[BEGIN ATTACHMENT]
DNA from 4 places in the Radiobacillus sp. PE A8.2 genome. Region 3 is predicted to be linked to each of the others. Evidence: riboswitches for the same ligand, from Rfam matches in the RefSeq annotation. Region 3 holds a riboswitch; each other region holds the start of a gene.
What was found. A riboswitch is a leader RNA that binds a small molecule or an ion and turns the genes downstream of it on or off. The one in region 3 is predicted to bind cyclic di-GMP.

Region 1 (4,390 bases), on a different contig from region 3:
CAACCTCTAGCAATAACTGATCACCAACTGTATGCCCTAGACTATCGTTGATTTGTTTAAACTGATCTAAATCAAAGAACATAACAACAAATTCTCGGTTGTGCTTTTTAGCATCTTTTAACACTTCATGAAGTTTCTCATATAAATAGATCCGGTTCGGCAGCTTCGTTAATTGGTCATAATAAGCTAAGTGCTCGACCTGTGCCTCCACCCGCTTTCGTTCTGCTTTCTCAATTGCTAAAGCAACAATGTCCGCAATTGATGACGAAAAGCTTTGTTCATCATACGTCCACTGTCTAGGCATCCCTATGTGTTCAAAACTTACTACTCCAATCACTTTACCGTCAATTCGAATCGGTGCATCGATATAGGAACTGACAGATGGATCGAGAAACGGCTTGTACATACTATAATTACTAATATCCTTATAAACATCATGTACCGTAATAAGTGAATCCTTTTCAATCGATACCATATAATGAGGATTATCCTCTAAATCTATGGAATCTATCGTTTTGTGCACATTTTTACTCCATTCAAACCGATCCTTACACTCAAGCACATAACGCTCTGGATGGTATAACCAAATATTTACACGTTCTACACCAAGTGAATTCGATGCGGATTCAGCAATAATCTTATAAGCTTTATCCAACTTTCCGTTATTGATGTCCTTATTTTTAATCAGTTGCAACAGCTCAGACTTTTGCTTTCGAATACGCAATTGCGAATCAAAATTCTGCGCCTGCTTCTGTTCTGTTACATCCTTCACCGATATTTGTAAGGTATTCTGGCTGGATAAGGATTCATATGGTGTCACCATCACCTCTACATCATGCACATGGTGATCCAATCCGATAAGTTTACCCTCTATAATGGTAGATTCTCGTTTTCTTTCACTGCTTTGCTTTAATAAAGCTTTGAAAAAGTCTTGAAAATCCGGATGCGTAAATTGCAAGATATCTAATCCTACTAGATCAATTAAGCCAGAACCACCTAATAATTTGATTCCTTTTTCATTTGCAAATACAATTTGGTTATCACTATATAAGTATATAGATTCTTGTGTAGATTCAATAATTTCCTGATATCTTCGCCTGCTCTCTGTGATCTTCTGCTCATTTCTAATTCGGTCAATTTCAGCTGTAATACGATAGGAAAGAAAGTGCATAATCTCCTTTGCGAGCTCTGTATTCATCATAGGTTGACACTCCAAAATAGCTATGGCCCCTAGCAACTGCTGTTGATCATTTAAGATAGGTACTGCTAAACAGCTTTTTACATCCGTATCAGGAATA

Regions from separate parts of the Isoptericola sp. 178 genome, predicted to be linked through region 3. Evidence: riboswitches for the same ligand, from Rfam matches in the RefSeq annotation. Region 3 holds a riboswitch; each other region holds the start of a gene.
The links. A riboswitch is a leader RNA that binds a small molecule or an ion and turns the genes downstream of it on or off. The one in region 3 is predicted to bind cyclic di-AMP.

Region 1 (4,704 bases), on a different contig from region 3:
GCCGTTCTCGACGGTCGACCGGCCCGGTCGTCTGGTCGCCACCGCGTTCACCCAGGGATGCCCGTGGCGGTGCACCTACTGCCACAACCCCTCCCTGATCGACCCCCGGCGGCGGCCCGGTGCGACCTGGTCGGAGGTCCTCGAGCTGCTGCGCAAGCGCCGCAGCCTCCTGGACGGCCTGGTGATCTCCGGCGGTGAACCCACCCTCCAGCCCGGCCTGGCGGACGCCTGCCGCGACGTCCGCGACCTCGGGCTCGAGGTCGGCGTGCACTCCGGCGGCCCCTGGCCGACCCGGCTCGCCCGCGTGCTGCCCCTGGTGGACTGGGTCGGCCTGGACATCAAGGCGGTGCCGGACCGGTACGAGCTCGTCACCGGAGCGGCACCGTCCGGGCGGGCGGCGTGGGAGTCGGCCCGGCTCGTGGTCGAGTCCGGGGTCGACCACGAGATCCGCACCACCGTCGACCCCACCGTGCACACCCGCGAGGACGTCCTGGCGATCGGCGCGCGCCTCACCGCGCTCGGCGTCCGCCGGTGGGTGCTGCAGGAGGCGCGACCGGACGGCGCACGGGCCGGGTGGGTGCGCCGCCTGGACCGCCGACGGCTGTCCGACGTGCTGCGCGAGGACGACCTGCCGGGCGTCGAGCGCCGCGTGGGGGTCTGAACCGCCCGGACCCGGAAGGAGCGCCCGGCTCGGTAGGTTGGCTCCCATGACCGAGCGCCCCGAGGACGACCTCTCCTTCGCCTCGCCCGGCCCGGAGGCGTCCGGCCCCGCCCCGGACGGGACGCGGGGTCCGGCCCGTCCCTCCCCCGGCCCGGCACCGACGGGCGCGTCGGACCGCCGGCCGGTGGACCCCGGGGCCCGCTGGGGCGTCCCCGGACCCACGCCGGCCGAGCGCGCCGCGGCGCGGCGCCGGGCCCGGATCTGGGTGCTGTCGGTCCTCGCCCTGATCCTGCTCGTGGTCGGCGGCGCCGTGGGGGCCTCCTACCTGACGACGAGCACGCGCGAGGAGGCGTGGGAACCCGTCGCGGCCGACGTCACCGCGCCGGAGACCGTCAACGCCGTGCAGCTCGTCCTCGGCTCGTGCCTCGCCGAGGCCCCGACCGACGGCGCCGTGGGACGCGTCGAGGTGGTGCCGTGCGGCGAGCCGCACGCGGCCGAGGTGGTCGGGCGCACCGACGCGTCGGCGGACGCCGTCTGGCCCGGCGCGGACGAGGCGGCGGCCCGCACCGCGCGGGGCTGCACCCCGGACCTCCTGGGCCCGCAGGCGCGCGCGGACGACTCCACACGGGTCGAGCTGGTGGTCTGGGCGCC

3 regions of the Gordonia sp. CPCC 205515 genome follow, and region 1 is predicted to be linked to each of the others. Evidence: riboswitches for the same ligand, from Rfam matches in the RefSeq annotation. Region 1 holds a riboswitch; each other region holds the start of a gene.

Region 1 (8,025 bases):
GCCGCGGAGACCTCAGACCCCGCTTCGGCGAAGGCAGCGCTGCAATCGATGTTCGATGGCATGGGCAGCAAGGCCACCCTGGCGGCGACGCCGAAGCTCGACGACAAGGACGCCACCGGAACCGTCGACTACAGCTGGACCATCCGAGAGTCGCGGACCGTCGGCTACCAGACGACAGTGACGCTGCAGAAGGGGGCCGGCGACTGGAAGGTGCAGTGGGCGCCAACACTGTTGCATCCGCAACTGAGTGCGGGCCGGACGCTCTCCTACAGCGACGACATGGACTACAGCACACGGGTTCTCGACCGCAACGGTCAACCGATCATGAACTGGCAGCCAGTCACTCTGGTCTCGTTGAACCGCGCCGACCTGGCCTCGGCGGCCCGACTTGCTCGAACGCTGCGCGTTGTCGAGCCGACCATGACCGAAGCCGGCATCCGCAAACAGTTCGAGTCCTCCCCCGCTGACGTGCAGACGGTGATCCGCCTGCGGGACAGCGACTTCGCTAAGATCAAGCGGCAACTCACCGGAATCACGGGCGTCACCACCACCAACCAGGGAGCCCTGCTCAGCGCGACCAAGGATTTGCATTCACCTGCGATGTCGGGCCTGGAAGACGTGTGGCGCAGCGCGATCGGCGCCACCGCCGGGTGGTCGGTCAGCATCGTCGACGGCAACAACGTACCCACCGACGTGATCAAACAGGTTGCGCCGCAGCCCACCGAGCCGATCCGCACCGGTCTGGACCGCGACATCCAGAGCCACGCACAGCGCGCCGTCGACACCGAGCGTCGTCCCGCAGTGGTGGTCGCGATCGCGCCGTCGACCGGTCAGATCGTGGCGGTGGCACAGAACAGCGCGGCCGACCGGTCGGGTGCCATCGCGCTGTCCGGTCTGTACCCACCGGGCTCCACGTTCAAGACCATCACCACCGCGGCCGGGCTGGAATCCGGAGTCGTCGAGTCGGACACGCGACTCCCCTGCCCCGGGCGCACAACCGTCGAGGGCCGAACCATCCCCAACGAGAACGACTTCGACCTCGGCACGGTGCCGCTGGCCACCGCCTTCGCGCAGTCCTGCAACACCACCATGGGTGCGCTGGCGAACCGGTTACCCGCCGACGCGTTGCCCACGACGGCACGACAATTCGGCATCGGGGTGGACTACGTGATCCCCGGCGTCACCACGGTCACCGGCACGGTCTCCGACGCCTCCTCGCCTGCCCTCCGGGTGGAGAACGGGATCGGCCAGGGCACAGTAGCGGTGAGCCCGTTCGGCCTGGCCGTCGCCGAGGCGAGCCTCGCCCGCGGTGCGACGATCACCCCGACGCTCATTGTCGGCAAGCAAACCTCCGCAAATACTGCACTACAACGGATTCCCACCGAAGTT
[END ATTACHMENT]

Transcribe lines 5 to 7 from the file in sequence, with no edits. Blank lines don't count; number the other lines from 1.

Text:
Regions from separate parts of the Isoptericola sp. 178 genome, predicted to be linked through region 3. Evidence: riboswitches for the same ligand, from Rfam matches in the RefSeq annotation. Region 3 holds a riboswitch; each other region holds the start of a gene.
The links. A riboswitch is a leader RNA that binds a small molecule or an ion and turns the genes downstream of it on or off. The one in region 3 is predicted to bind cyclic di-AMP.

Region 1 (4,704 bases), on a different contig from region 3: